Asymptotic Tools

Spring 2020

Time and Place |
TuTh 10:35-11:50 in 010 Life Sci | |

Instructor |
David Hunter
310 Thomas dhunter@stat.psu.edu Office hours: W 4:00-5:00 in 310 Thomas | |

Teaching Assistant |
Ying Zhang
301 Thomas yuz390 [at] psu [dot] edu Office hours: M 2:00-3:00 in 333 Thomas | |

Purpose |
This course will introduce students to some of
the important statistical ideas of
large-sample theory without requiring any mathematics beyond calculus
and linear algebra. In particular, no measure theory is required.
However, a basic understanding of statistics at the level
of Statistics 513-514 will be assumed. Furthermore, the level
of mathematical rigor will be high even if the level of
the mathematics is not. In particular, understanding and writing
proofs will be vital. | |

Intended Audience |
This course is required
for all second-semester Ph.D. students in statistics.
If you think you might be interested in taking
it but you're not sure, please
don't hesitate to come and talk to me or send me an email.
I welcome anyone interested in this subject. | |

Lecture notes |
Lectures will be based primarily on a set of lecture notes available at http://personal.psu.edu/drh20/asymp/lectures/. I may be revising these notes throughout the semester, so if you have seen versions of these notes from previous semesters, be advised that changes may have taken place. | |

Optional Textbook #1 |
T. S. Ferguson, A Course in Large Sample Theory
(Chapman and Hall, 1996)
I highly recommend this great book, particularly for those of you who are pursing a PhD in statistics. First of all, it's paperback so it's not as expensive as most hardcover statistics textbooks. Second, it has the very unusual yet enormously helpful feature that the exercises are all fully worked in the appendix (the best way to learn this stuff is to work problems, and with the solutions available to guide you when you get stuck, this book is ideal for self-study). Third, it is very concisely written, managing to pack a lot more information into the average page than the Lehmann book (partly this is because it is written almost entirely in the multivariate setting, so there is no separate treatment of the multivariate case). Fourth, it is divided into small, self-contained chunks, making it possible to sample different topics in almost any order you wish. All of these features make it a terrific reference book to have on your shelf. You may wonder why, if it's such a great book, I don't use it as the main textbook for this course. The reason is that its mathematics is a bit more advanced than I'd like, since the whole point of this course is to present as much statistics as possible without relying on too deep a mathematical background. | |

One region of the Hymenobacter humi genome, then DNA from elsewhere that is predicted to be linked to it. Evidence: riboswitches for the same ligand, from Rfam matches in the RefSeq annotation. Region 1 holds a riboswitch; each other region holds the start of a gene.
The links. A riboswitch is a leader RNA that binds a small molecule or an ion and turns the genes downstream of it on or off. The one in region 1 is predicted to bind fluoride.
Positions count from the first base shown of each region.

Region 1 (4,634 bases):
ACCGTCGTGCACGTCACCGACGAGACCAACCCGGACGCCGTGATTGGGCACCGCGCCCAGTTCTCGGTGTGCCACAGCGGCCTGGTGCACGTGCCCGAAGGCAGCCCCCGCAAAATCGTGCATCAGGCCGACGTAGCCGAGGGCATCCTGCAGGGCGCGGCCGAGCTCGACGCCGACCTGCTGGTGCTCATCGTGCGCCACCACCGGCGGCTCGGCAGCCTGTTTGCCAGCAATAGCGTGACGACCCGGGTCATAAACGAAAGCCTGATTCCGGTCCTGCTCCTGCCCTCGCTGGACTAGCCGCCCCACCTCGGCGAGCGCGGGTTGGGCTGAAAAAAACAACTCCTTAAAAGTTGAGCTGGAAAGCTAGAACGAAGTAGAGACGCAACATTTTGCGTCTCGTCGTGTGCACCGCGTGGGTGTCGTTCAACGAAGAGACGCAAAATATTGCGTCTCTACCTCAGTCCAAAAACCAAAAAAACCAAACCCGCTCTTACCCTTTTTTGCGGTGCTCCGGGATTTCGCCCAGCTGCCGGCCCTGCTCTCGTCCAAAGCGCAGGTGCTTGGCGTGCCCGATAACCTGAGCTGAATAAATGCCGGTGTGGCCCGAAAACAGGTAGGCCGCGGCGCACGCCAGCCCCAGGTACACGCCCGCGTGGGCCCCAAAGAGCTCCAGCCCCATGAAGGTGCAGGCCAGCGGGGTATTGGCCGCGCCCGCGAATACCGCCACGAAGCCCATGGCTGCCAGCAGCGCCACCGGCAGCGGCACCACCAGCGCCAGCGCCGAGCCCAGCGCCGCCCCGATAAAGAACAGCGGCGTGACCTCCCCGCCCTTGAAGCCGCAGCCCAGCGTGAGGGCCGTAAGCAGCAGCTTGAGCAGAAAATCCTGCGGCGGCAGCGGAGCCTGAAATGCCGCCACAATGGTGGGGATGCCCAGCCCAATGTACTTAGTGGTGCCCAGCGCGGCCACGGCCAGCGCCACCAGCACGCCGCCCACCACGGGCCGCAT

Optional Textbook #2 |
E. L. Lehmann, Elements of Large-Sample Theory
(Springer, 1999)
I really like this book, especially for the level of this class. It is statistically rigorous without being overly mathematical and it contains many enlightening examples and exercises. It appears that this book is out of stock and may be hard to obtain. This won't be a serious problem, since the course notes will be available regardless. I used to require this book in this course, and I've compiled a lengthy list of errata for it. | |